Kissing and Cranking

Particuarly with the Daily Show and Colbert Report off the air, my TV and TiVo work as an expensive stereo. In my home wireless network, I’ve connected my TiVo box. With a couple little legal hacks, it can play any music from iTunes. Thus, instead of buying a stereo, when I want to listen to the Chrono Trigger soundtrack, I can fire up the TiVo. Sometimes, when I want to keep track of today’s hits, I’ll tune up one of the many channels on the digital music tier: 5 MTV brands, 3 VH1, 2 BET, 3 country, and two other. Of course, of those fifteen channels, only about two are playing music videos at any given time (and the count is going down), but I will see videos eventually.

One interesting remix is Kiss Me, by New Found Glory, a 21st century boy band. It’s number 1 on the pop countdown on Fuse this week. New Found Glory doesn’t call themselves a boy band, but there are young men, high pitched singing, no depth, and simple melodies. Same thing, different instruments. However, because this boy band isn’t hot, they got mostly actors for their video. In it, shirtless shaved teenagers run around a giant mattress-covered treehouse, engaging in random carousing, jumping, and kissing. There’s very little subtlety, romance, or permanence. It’s a scene, a feeling, for a day. That’s hedonistic, but doesn’t rise to the level of offensive. The original, sung by Christian band Sixpence None the Richer, is just much better. That song was sweet and charming. This new version is basically forgettable.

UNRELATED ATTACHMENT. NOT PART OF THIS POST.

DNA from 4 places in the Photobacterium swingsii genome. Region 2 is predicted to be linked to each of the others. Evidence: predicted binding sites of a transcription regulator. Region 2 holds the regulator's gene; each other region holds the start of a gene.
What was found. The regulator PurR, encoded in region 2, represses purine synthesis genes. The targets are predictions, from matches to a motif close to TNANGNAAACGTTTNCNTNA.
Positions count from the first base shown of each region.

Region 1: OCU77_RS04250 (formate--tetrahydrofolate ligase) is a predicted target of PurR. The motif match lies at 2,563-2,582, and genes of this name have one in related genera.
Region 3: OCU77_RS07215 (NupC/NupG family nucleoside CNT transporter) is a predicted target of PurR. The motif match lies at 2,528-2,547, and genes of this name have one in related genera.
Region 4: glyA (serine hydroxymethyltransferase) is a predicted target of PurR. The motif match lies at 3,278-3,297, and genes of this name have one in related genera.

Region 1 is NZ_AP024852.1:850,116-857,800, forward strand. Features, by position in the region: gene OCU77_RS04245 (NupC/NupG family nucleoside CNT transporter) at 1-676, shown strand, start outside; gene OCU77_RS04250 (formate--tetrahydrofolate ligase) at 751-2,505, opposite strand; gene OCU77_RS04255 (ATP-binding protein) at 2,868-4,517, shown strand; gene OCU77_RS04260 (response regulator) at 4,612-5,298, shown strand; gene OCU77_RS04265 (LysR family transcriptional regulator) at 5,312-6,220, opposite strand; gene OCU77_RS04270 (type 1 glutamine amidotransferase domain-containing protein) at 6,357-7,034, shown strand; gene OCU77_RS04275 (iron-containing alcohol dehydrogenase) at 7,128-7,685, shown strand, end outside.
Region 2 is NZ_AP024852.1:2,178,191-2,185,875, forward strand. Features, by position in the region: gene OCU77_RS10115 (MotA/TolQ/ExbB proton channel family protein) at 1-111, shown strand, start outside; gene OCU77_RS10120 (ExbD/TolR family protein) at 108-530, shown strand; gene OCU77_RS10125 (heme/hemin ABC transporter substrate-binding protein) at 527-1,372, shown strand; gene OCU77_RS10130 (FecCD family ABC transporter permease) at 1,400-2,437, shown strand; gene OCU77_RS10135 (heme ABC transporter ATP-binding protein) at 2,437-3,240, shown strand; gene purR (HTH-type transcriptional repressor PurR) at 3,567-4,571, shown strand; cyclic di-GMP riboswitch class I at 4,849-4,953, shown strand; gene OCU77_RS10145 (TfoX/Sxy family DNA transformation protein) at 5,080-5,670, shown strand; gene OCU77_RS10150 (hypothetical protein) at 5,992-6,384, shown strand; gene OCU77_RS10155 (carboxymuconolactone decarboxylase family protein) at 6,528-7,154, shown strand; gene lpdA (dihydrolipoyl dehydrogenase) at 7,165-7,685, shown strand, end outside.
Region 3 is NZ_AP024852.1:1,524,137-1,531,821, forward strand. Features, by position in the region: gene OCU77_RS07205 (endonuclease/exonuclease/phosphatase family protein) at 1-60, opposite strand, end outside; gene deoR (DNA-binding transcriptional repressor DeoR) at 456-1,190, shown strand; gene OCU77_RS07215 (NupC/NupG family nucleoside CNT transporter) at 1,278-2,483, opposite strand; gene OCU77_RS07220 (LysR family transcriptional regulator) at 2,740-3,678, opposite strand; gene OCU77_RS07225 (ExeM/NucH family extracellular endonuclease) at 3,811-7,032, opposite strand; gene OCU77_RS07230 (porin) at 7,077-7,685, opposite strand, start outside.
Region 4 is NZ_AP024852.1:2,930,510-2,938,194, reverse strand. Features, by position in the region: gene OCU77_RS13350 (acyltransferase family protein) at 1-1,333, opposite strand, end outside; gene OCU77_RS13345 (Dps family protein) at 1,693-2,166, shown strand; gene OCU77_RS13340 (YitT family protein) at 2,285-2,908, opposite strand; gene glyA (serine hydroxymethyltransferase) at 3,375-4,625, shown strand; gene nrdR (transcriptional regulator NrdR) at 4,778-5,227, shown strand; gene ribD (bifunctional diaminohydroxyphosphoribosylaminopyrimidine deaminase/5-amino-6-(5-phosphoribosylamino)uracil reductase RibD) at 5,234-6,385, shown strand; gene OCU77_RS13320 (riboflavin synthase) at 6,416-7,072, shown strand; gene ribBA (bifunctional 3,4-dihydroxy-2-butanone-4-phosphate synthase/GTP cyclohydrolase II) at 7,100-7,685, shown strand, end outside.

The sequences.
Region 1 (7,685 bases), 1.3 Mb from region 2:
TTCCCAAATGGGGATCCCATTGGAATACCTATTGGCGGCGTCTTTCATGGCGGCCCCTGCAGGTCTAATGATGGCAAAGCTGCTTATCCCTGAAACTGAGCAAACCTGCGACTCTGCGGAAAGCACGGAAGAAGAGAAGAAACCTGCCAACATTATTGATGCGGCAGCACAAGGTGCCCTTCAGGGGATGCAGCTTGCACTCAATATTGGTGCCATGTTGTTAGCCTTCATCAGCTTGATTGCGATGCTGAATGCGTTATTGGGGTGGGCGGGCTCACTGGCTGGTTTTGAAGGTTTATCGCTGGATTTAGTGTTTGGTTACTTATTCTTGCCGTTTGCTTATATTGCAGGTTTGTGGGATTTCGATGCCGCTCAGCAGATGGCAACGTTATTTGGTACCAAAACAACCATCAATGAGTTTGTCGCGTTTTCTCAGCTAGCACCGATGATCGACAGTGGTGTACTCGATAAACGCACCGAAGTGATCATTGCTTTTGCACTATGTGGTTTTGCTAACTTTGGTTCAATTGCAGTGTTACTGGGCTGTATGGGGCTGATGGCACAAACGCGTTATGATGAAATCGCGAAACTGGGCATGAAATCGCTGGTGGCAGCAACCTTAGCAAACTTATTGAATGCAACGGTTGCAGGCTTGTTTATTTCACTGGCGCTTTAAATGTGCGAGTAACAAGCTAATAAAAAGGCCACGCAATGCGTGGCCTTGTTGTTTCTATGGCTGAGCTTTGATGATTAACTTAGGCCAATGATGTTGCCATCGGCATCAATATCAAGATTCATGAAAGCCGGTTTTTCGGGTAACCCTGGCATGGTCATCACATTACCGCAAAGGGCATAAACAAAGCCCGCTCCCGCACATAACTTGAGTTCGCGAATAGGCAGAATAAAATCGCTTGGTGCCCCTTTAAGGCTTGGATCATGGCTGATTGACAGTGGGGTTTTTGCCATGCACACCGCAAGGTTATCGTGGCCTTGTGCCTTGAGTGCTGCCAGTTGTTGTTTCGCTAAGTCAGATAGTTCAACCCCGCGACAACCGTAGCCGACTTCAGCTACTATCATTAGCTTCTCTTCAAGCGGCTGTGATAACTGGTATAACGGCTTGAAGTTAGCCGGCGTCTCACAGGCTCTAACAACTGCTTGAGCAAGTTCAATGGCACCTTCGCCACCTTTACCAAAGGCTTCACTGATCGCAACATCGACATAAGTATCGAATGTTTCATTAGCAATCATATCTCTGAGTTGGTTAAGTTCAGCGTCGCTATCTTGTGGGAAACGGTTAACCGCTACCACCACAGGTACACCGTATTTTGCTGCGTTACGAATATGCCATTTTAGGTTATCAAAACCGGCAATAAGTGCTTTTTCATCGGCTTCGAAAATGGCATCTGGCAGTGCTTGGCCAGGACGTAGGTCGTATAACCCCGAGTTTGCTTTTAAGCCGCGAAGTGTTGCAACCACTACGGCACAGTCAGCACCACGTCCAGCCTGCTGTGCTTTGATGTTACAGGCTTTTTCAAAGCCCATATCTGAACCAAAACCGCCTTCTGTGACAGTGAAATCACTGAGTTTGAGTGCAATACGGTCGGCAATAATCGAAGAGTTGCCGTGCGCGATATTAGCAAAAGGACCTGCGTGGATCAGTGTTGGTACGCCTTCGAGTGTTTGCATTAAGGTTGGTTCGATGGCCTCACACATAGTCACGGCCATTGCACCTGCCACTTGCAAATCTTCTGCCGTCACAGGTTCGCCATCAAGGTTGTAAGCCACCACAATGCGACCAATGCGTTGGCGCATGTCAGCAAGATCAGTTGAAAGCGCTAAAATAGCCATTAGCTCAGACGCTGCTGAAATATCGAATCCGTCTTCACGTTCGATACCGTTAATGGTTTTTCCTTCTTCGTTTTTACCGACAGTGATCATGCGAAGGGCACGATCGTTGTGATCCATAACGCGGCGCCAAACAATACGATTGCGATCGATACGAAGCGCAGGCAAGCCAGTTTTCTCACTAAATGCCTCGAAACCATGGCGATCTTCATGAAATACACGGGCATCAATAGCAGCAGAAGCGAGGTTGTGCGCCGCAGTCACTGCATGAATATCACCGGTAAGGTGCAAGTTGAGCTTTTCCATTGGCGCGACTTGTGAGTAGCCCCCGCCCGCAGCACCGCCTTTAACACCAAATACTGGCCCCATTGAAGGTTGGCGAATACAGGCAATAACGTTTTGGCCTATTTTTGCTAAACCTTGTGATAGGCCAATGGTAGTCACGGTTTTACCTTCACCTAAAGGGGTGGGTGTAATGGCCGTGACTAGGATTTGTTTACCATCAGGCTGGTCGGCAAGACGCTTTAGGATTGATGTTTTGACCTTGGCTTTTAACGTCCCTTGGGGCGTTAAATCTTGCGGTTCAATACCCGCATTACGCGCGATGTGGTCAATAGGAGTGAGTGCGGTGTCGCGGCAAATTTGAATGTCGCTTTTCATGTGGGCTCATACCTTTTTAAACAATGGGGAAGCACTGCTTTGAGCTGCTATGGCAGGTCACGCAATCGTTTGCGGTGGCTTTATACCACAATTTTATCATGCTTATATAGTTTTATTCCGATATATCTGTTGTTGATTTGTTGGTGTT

It doesn’t take long to find something offensive and non-forgettable, though. This month’s example is Soulja Boy and the single Crank That. It’s gotten a lot of airplay, reaching number one on the Hot 100, video charts, and Billboard ringtone charts. I heard undergraduates playing the video at Bellarmine. It’s popular. And it’s offensive. The chorus involves the phrase “Superman that Ho.” My street lingo, well, is practically nonexistant. I shouldn’t have had good expectations given the last word of that phrase, but I decided to look it up anyway. Then I felt sick. I try to keep PG-13, so I have to wordsmith a little here. A male climaxes on a woman’s back. Then, he puts a sheet on her back. When she stands up, the sheet sticks, making it look like Superman’s cape. Often this is performed after a woman is asleep, having refused an offer of sex. I heard that, and I’m sick.

Because it’s catchy, this tune gets played in some college arenas. Would it still be if the DJs checked as I did? Sports Illustrated at least noticed that the act couldn’t be described in their magazine. My thesaurus has trouble finding words. degrading? mortifying? wretched? Here’s a commentary from the paper of the school I knew as wustl, Washington University in St Louis. Somehow, two of the four comments are against the article.

In general, I detest the people who feel that Catholics should remove themselves from society, with special music, special TV, special books, and special activities. There’s still plenty of place available, and retreat is surrender. I’d rather try to create and support positive culture. Sixpence None the Richer can and will win over New Found Glory, a winsome tune over mediocrity. But what do I do when arenas dance to a song about physically degrading a woman? Really, what do I do?

About Adam

My quest is a world where calling someone "virtuous like a fairy tale hero" is routine, not fantastic or ironic. My vocation is the teaching and learning of statistics. My dream is a long happy life with a wonderful wife and kids. Who knows if any will become true? More information is at my homepage on the twelvefruits network:
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